Thomas Jefferson Papers

To Thomas Jefferson from Stephen Cathalan, Jr., 17 November 1788

From Stephen Cathalan, Jr.

Marseilles the 17th. 9ber. 1788


I am since a too long time indebted with the Letter your Excelency honoured me the 13th. last august; if I have not answered you sooner, it has been more for want of Material objects worth of your attention than by neglect.

The New Constitution established in the United States of America is indeed a very happy event, it will render the Commonwealth, not only reputable but powerfull in very little Time, peace with algiers will be easilier made, and Consuls established in all the ports frequented by american vessels &c.

The Matters between France and Algiers have been settled. It is astonishing, that the most powerfull powers are obliged to purchase Peace from those Barbarians, but at same time French Bottom is preffered on the Italians and other nations in warr with them.

Your Letter for Mogador remained here 2 Months before an opportunity offered, and then convey’d.

I have ordered the olive trees, with olives to be seed, to be gott with Figs, Brignols, Raisins, Pistaches, Capers, but those only in very small quantity; every thing will be well packed in Barrels, with Sand Straw &c. but now I want good opportunities for Charles Town; I have to my address, a Vessel Bound to Boston, who will sail in a forthnight. I intend to send a part by that opportunity, if you approve it. In that Case be so good as to give me a direction there; I hope that frequent opportunities are there for that place.

The Man I employ is Mr. Mesmer well known in Paris, (I will give him a Letter for you when he will go next Spring). He has promised me to pay all his attention in the choice of the plants and in the Package. He will also furnish a Memorandum for the manner of Planting and Cultivating them. He preffers younger Plants than those commonly planted here, being more apt to grow.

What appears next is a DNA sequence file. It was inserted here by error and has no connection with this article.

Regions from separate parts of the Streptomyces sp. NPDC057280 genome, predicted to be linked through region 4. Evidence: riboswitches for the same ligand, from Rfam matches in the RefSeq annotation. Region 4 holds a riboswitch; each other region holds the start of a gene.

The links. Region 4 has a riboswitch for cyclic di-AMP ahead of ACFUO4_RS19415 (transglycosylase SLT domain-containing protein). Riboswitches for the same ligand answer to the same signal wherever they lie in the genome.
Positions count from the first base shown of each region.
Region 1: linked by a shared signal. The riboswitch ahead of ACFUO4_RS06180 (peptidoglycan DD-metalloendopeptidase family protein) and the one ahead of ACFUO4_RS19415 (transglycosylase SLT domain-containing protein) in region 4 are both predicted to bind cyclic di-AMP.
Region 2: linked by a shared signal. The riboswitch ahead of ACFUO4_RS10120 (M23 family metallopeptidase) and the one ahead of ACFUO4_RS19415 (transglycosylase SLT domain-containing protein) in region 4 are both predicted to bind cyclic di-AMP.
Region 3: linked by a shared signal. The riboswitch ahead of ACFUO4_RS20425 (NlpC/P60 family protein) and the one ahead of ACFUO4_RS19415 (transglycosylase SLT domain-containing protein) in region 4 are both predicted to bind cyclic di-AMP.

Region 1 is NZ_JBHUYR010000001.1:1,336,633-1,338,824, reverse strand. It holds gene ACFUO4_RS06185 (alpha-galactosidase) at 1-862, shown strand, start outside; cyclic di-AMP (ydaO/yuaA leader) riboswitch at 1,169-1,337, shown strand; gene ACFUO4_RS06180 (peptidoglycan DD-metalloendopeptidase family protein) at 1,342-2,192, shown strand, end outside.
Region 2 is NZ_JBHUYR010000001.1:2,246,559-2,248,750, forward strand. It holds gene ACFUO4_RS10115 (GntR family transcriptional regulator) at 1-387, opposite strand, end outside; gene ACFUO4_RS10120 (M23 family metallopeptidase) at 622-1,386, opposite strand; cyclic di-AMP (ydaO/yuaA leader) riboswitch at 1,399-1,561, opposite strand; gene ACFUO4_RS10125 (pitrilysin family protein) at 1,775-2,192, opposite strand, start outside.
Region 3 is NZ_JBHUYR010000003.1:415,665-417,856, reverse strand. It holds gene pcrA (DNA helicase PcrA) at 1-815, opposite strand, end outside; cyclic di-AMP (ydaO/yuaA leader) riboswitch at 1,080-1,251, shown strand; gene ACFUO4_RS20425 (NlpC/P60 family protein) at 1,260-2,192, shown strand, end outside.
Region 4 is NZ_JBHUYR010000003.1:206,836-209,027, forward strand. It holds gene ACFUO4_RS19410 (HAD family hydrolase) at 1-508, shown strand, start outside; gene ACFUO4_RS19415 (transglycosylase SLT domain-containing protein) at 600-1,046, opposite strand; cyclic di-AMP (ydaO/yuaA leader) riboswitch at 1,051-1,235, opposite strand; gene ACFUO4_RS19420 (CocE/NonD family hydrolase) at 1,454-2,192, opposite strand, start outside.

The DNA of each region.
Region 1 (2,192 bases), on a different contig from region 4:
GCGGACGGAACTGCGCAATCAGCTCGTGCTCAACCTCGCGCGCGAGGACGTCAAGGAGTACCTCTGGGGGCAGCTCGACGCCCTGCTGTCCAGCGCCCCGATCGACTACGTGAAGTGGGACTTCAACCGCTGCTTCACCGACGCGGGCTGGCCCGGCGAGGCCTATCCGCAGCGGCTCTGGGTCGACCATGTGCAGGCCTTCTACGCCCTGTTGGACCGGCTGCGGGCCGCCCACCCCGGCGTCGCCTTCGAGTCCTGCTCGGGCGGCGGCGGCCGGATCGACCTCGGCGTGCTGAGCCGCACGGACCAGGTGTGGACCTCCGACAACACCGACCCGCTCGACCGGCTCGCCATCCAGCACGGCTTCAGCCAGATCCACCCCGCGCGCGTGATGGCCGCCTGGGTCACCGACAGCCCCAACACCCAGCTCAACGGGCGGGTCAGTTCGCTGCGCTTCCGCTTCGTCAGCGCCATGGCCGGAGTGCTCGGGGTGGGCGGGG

You are apprised I suppose of the new arret du Conseil du Roy, forbiding of that day, the entrance in the Kingdom of all the foreing whale oils and sparmaceti, those of the united States appear to be included in the proscription, but mine arived here in last January in the full force of the arret of the 29th. last december, must be I hope excepted; some other Merchants are under seizure in my same case for oils from Portugal and England. I will be much obliged to you if you will interfere in my behalf.

I have received the inclosed letter from Alexa. being all wet of the vinegar, and to my adress. I unsealed it, and it was only in the perusal that I percieved it was not for me, but for you; in taking again the cover, I found it was a second cover in, the seal of which was fastened to the first and was directed to you. I make you my excuses on the matter, but the thing was so badly contrived that it was impossible to me at first to forsee it was not for me, recieving dayly Letters from Levant, and that same day this Letter was amongst 4 others I received by other vessels subject also to the quarantine and wet with vinegar.